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Wisconsin high court rules landscaper can be liable in death

MADISON, Wis. — The Wisconsin Supreme Court has ruled a landscaping company can be held liable in the 2012 death of a teacher who was fatally struck by a falling tree branch while walking around a southeast Wisconsin lake.

Conference Point Center, a faith-based youth camp and conference center in Lake Geneva, hired Creekside Tree Service to trim and remove trees from the property, the Janesville Gazette reported. The tree service cut a branch that fell on 61-year-old Jane Westmas in May 2012, while she was walking along a shoreline path outside the center, according to court documents.

Westmas’ family sued Creekside and its insurer, Selective Insurance Company of South Carolina, for alleged negligence.

Creekside argued it was immune from liability because it was technically an owner of the property when it occupied the property at the time.

The case focuses on the state’s recreational immunity law, which states: “No owner and no officer, employee or agent of an owner is liable for the death of, any injury to, or any death or injury caused by a person engaging in a recreational activity on the owner’s property.”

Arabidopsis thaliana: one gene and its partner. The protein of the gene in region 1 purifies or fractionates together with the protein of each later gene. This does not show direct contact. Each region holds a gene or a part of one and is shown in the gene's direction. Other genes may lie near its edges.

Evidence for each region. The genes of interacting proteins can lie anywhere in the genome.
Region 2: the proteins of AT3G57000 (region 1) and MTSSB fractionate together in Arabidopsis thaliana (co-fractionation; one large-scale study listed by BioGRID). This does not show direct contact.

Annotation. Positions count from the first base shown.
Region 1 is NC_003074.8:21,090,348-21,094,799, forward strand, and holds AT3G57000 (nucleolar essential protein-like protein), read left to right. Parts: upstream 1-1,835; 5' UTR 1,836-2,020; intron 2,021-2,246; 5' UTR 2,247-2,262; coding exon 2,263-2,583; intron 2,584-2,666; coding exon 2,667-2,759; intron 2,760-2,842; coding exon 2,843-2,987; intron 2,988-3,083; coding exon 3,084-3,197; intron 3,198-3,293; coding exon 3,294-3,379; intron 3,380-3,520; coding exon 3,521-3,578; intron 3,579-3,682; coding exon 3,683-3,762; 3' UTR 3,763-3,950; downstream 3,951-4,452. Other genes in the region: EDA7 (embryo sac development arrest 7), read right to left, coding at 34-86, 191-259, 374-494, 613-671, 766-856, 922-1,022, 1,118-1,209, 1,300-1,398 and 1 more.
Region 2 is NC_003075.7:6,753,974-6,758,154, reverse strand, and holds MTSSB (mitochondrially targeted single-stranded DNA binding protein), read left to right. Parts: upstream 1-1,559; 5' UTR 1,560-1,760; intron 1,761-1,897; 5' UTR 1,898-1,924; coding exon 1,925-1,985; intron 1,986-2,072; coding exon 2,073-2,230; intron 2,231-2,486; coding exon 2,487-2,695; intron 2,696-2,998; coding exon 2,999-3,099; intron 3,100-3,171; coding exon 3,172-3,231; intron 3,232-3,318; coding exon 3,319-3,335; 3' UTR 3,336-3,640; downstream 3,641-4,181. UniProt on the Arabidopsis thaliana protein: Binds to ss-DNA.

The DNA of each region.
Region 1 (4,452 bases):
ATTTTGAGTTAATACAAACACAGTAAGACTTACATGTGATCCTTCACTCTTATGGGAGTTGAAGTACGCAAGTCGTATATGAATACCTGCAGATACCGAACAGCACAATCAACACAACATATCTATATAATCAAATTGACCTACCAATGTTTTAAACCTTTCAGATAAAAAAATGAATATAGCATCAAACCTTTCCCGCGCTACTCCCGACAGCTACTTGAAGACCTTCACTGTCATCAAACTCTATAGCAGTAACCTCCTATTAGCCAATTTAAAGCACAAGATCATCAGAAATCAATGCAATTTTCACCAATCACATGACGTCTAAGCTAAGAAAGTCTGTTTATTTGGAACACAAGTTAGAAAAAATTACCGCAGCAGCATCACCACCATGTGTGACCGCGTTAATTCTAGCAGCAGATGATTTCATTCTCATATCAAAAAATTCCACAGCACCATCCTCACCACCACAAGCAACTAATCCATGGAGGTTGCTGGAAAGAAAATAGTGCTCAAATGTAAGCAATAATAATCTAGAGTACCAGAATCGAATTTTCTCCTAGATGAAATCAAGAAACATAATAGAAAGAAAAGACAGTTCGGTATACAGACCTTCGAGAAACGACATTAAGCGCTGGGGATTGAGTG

The Supreme Court ruled that the tree service doesn’t qualify for immunity under the law because it wasn’t an agent of Conference Point or an occupier of the property.

Chief Justice Patience Roggensack wrote that Creekside doesn’t qualify as an agent of Conference Point because the center had no control over Creekside’s means or methods. Creekside’s presence also didn’t exceed “mere use” or approach “a degree of permanence” in order to be considered an occupier of the property, he wrote.

“Although we have previously stated that the statute is to be liberally construed in favor of immunity, we have likewise concluded that this immunity is not absolute,” the decision stated.

Justices Rebecca Bradley and Daniel Kelly dissented, arguing that the interpretation in the majority opinion gave a narrow scope of immunity that’s not reflected in the law.

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